From the Playa Restoration Team’s page at Burningman.com, here’s a list, in no particular order, of the top thirteen MOOP issues on the playa:
1. Rebar, Tent Stakes and Ground Anchors There’s nothing that a pair of vice grips and some leverage can’t pull out. And anything hammered into the ground will just get squeezed out of the playa another day, after a series of freezes and thaws.
2. Abandoned Art, Abandoned Camps, Abandoned Stuff
Get your stuff off the playa!
3. Grey Water/Black Water Dumping
Dumping your grey/black water on the ground is nasty for the environment, and can get you a hefty fine from the BLM.
Why do dunes matter? We share this land with others who use it, and it’s important that we keep it safe for vehicle passage by keeping the playa flat (The Black Rock Desert is known to be one of the flattest stretches of land on Earth). Dunes are formed when windblown dust bounces off stationary objects and reforms on the ground, attracting more and more dust to the pile and exponentially creating a bigger dune. A mere pencil can create a dune. Once they start, there is nothing to stop them, except us. Caught at an early stage, dunes can be stopped by simply raking them down with a landscape rake. Be sure to MOOP the area afterward.
5. Fireworks Debris
Fireworks are not allowed in Black Rock City; unfortunately, some folks do sneak them in, and more unfortunately, the people who light them off are rarely the same people that clean up after them.
6. Carpet Fiber/Debris
Carpets, rugs, and old tattered tarps are often shredded to bits, leaving behind micro-sized MOOP over large areas.
7. Cloth, Fiber and Rope Debris
Torn fragments of clothes, costumes, jewelry, and other fibrous materials.
8. Metal Debris
Nails, screws, fasteners, metal slag, beer bottle tops, etc.–there is hardly anything on the playa that isn’t fastened with metal. Whether your constructing something out of wood or welding, a magnet sweeper with a release handle (do a web search) will work wonders getting metal quickly and easily off the ground.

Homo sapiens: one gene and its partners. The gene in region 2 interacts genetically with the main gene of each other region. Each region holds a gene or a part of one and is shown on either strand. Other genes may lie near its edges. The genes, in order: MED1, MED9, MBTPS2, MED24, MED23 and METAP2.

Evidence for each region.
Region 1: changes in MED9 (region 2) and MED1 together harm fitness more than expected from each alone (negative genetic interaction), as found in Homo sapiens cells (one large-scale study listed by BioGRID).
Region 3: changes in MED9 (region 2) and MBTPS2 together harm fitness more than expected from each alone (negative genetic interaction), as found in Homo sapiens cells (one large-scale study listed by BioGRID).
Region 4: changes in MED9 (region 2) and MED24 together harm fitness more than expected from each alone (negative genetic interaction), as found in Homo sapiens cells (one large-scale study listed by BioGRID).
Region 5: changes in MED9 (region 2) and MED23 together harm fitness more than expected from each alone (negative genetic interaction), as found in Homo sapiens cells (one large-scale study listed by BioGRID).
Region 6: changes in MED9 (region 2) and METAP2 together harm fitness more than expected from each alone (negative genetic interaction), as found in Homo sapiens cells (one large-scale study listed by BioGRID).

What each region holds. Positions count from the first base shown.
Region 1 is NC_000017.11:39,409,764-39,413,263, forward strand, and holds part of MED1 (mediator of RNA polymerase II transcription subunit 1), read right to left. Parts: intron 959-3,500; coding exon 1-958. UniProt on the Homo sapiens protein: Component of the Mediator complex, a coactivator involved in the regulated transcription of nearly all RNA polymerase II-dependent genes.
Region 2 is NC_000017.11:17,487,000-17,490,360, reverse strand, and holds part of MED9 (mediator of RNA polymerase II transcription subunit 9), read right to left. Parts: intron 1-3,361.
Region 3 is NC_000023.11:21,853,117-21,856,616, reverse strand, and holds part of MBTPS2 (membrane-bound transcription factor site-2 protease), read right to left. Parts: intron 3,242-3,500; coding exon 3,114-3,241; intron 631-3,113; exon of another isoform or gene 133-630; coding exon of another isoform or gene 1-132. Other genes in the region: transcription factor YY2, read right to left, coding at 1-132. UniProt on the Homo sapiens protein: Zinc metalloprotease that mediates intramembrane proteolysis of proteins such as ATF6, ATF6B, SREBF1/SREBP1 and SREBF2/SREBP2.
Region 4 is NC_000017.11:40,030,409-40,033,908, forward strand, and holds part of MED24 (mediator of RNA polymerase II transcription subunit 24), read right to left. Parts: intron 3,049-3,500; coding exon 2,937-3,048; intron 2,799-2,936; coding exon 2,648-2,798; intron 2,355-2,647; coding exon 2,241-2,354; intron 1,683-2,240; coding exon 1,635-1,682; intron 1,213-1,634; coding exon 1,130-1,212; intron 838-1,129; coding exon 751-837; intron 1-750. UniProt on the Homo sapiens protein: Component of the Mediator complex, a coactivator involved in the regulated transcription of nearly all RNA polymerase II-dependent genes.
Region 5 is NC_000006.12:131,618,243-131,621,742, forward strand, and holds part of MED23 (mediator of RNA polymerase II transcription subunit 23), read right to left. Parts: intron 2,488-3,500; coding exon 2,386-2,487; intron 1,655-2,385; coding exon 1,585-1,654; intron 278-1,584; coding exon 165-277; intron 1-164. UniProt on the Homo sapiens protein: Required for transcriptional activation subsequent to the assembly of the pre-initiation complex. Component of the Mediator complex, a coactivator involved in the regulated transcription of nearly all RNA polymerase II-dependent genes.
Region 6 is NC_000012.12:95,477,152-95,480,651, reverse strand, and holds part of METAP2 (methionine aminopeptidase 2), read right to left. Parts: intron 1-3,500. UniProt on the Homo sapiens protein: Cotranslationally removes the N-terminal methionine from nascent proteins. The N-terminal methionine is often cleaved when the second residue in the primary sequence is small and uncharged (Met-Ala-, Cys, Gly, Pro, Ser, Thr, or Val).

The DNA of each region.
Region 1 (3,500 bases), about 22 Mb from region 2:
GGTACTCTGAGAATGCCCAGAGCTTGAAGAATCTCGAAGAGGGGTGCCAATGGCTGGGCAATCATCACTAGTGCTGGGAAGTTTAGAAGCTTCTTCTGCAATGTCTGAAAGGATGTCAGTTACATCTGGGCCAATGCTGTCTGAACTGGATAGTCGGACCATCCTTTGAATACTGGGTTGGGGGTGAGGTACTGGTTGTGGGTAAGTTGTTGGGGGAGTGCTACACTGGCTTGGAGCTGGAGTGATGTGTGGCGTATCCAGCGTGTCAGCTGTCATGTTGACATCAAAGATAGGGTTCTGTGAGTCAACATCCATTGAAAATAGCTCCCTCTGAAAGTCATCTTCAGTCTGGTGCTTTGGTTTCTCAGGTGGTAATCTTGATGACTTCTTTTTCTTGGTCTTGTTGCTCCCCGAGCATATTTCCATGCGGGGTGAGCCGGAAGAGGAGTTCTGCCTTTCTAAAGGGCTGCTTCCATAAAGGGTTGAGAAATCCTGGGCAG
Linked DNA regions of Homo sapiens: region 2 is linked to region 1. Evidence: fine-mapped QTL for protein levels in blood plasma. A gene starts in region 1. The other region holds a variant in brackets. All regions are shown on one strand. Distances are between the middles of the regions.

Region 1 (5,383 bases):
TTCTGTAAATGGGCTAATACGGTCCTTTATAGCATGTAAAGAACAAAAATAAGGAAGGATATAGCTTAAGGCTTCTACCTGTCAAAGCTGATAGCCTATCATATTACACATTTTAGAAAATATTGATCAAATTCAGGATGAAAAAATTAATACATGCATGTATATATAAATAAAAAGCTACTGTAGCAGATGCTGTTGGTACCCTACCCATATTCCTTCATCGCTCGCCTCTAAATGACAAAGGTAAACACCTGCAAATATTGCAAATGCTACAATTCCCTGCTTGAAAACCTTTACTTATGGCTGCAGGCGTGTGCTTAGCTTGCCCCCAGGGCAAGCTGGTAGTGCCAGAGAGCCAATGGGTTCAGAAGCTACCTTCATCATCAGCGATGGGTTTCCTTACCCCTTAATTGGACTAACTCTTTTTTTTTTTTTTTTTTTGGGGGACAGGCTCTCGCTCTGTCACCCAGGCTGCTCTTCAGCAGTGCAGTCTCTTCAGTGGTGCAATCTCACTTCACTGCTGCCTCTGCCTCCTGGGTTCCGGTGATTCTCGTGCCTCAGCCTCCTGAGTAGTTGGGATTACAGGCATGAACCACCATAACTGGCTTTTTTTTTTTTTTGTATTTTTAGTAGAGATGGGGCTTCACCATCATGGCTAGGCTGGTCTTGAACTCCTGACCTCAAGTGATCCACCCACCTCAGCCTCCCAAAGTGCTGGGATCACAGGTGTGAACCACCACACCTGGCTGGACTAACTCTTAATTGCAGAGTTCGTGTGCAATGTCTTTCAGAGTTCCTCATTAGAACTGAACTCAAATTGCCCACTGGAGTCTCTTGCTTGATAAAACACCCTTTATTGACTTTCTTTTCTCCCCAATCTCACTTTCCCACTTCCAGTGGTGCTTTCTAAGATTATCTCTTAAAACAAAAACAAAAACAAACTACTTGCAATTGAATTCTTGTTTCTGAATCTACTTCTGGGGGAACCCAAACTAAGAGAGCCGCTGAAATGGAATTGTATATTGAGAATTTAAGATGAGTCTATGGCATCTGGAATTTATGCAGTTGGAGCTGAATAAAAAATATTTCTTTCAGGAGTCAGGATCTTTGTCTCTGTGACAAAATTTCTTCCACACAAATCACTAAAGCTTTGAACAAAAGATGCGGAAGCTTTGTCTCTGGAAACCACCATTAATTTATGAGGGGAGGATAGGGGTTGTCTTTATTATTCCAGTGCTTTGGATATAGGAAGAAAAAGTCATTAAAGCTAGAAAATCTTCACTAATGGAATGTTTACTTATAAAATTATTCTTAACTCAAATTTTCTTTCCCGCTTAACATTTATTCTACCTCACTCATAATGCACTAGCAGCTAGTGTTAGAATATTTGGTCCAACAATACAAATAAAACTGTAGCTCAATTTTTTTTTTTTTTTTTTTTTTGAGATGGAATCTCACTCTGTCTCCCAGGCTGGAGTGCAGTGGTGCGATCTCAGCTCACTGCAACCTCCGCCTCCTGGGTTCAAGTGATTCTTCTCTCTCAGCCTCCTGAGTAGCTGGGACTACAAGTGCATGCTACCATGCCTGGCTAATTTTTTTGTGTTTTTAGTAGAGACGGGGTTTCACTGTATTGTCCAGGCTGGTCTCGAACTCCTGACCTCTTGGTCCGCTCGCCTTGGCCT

9. Cigarette Butts
DO NOT DROP CIGARETTES ON THE BLACK ROCK DESERT. THE PLAYA IS NOT A GIANT ASHTRAY.
10. Glass Debris
Broken beer bottles, broken windshields, etc.
11. Plastic Debris
Plastic bottle tops, packaging, baggies, zip ties, duct tape, caution tape, etc. Plastic is all too often airborne MOOP due to wind conditions and carelessness. Manage your plastic materials, keep them secure and recycle. Hint: Cut off the top of a 1 gallon jug of water and you have an excellent MOOP bucket.
12. Wood Debris
Wood chips, bark, palettes, splinters, sawdust, boxes, cardboard, paper, etc. Though often thought to be “organic,” wood is simply not found naturally the playa, and it is here where we must draw the line — it’s MOOP. The impact of wood is consistently the highest of all the traces and must be eliminated. We simply ask you to manage your wood. Place a tarp on the ground for your work zones, woodpiles, and burnable debris.
Plants, palm trees, pine needles, palm fronds, leaves, etc. Trees, plants, and leaves die, break, and shred, creating a huge mess of micro-sized MOOP spread out over a wide area. Factor in the dust storms and you’ve got a disaster to deal with on your hands and knees.